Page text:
Configuring Your Dell BIOS Remotely

9 April, 2011 filed under bios, remote, windows

This past weekend I wanted to experiment with setting up Team Foundation Build on a VM, and I figured I’d do it at my leisure from the comfort of my home.

After connecting via RDP to my office computer, I realized that I had forgotten to turn on Hardware-Assisted Virtualization (HAV) before leaving on Friday. Not a big deal, but annoying to think that my VM could be working 10-30% faster, and that all I’d had to do was change a setting in the BIOS.

I started to wonder if there was some way I could configure my office computer’s BIOS remotely. I looked into a variety of tools, all claiming to give you hundreds of configuration/management options (hardly any of them free, of course). I just wanted a simple tool to do one thing and do it well.

Then I stumbled across the Dell Client Configuration Utility:

Dell® Client Configuration Utility lets you create a stand-alone package that you can manually run on a Dell client computer to configure a BIOS, update a BIOS, or capture BIOS settings inventory data.

Granted, it didn’t let me configure the BIOS remotely, but I could certainly use this tool via RDP.

Some stipulations:

  • The website lists compatibility as Vista x32 and x64, Server 2003, XP x32 and x64. My office computer is running Windows 7 Pro x64, and I encountered no issues, but YMMV.
  • The DCCU webpage lists the Dell models that are compatible with this tool. My model was not on this list, but I took a risk. Again, YMMV.

After installation, it seems that the utility is basically a local ASP.NET website running on port 1000. The interface is completely web-based, and didn’t work properly for me in Google Chrome, so I switched to Internet Explorer:

Dell Client Configuration Utility Overview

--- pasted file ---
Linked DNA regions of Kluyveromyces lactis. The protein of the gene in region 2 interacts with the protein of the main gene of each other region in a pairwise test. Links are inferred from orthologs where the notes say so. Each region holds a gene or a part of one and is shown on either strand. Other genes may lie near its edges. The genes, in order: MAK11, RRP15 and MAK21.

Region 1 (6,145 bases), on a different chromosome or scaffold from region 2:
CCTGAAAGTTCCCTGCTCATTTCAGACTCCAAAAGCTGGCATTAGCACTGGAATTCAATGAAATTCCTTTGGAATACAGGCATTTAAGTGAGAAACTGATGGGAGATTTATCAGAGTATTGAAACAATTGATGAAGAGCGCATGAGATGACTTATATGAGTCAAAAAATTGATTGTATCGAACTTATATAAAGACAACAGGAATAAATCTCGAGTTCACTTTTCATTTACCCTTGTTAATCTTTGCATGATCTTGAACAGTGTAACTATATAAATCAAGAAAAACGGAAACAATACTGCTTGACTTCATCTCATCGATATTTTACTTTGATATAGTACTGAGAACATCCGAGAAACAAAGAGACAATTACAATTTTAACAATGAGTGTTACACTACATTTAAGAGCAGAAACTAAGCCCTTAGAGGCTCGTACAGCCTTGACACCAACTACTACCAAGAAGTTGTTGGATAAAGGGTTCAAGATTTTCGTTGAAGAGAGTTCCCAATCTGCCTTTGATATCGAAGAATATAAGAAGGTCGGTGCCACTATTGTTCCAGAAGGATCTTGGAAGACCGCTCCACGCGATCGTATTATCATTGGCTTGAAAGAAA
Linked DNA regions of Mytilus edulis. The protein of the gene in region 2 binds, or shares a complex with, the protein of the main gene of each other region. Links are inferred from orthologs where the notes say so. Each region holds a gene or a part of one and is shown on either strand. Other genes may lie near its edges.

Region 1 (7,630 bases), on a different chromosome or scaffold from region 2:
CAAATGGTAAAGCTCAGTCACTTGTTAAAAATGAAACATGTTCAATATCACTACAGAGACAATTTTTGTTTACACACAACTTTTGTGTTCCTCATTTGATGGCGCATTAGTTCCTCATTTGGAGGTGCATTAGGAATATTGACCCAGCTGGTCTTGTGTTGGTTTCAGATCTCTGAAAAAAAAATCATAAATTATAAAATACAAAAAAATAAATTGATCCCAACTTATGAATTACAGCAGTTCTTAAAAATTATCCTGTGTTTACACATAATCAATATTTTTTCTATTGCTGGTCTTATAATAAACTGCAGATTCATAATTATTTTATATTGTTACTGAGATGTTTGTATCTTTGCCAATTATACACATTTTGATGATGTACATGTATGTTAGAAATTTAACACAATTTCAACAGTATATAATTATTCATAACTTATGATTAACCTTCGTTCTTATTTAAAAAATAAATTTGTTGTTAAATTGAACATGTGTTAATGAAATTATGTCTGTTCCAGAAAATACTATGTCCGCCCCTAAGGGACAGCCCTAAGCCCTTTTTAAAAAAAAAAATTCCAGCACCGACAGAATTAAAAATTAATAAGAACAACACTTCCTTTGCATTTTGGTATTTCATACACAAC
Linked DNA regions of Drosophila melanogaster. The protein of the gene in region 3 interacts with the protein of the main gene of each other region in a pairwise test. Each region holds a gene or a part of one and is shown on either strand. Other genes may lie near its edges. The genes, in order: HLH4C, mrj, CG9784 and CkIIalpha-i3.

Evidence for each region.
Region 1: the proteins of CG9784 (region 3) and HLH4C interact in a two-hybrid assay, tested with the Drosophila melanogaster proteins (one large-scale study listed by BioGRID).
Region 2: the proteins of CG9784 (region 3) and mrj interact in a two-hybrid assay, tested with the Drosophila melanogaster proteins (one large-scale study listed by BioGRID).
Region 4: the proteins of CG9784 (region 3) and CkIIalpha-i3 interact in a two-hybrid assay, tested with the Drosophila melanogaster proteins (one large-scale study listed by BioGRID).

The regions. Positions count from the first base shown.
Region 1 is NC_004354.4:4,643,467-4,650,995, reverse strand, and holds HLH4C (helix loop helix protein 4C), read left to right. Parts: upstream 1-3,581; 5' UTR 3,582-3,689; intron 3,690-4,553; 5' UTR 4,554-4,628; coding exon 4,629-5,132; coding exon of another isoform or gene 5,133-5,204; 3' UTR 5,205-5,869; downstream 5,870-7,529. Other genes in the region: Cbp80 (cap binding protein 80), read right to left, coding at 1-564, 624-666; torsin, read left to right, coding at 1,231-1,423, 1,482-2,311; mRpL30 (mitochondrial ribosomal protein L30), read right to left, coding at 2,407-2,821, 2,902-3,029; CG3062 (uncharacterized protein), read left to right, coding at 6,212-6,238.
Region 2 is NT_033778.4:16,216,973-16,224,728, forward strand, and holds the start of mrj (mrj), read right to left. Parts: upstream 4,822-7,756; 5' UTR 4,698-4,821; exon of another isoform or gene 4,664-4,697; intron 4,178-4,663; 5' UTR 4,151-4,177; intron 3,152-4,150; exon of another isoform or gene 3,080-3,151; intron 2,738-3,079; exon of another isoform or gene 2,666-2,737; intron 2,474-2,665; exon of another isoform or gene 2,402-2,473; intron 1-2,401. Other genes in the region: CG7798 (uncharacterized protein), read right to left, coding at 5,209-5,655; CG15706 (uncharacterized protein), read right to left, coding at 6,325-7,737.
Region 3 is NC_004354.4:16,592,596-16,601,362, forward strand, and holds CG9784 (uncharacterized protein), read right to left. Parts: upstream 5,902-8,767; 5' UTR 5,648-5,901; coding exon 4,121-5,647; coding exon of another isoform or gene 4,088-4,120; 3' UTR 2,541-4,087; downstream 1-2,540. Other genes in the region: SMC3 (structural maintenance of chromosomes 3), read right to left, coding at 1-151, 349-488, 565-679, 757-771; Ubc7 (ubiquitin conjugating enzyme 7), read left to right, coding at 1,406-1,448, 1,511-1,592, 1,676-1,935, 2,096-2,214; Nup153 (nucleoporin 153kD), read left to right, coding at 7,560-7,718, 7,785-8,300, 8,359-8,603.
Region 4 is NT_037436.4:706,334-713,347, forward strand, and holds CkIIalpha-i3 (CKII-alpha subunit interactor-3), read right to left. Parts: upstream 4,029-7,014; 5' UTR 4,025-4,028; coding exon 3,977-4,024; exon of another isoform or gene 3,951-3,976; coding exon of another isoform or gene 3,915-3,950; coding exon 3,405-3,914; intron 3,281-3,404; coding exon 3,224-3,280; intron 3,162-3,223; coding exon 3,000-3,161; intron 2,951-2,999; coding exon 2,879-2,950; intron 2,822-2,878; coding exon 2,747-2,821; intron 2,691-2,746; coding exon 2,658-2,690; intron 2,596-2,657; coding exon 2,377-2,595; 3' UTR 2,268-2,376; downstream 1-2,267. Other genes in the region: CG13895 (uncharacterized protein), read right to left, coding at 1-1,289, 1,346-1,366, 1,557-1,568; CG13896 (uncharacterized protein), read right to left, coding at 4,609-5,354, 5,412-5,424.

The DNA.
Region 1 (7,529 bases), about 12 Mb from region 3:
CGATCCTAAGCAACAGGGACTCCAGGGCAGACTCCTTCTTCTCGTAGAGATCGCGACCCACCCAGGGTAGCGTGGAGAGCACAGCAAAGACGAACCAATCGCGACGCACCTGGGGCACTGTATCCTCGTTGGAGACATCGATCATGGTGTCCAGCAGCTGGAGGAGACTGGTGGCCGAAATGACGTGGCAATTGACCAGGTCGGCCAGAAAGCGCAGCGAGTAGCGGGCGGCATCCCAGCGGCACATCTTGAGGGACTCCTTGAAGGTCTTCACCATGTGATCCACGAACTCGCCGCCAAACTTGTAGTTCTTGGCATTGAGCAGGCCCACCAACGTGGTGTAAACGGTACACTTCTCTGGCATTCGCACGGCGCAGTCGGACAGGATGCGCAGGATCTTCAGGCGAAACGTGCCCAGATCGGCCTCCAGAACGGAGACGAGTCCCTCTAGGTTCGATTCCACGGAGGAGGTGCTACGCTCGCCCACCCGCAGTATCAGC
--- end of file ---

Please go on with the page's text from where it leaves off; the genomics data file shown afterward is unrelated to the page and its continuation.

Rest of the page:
The steps to configure your BIOS are rather simple:

  1. Click the Create BIOS Inventory Package button.
  2. A file named inventory.exe will be generated. Run this file. (You may need to run it as an administrator)
  3. A file named TaskResult.xml will be created in the same directory as the inventory.exe. This is your computer’s BIOS configuration, in XML format.
  4. Now, back in the web interface, under the BIOS Settings heading, browse for the TaskResult.xml file and then click the import button to import the settings.

Importing Collected BIOS Inventory

  1. Now the settings should all load in the grid below. Go ahead and scroll or search for the setting you wanted to change (so in my case, Virtualization).

Enabling CPU Virtualization in BIOS

  1. Make the change(s), and then click Create BIOS Settings Package at the very bottom of the screen.
  2. A file named settings.exe will be generated. Run this file. (You may need to run it as an administrator)
  3. Restart your computer.
  4. Your BIOS settings should now be configured appropriately!

Running the HAV Detection Tool, I was able to confirm the change:

Hardware Virtualization Enabled

I just thought this was awesome; I was able to reconfigure my BIOS completely through remote desktop! You can even use this tool to configure a bunch of BIOS settings on several client machines — of course, they should probably all be running the same BIOS version, and you’ll have to run the settings.exe file manually on each machine (perhaps through a logon script).

I doubt I’ll ever need to use this tool again, but I think it is handy to know that it exists. I wonder if other computer manufacturers offer similar utilities?

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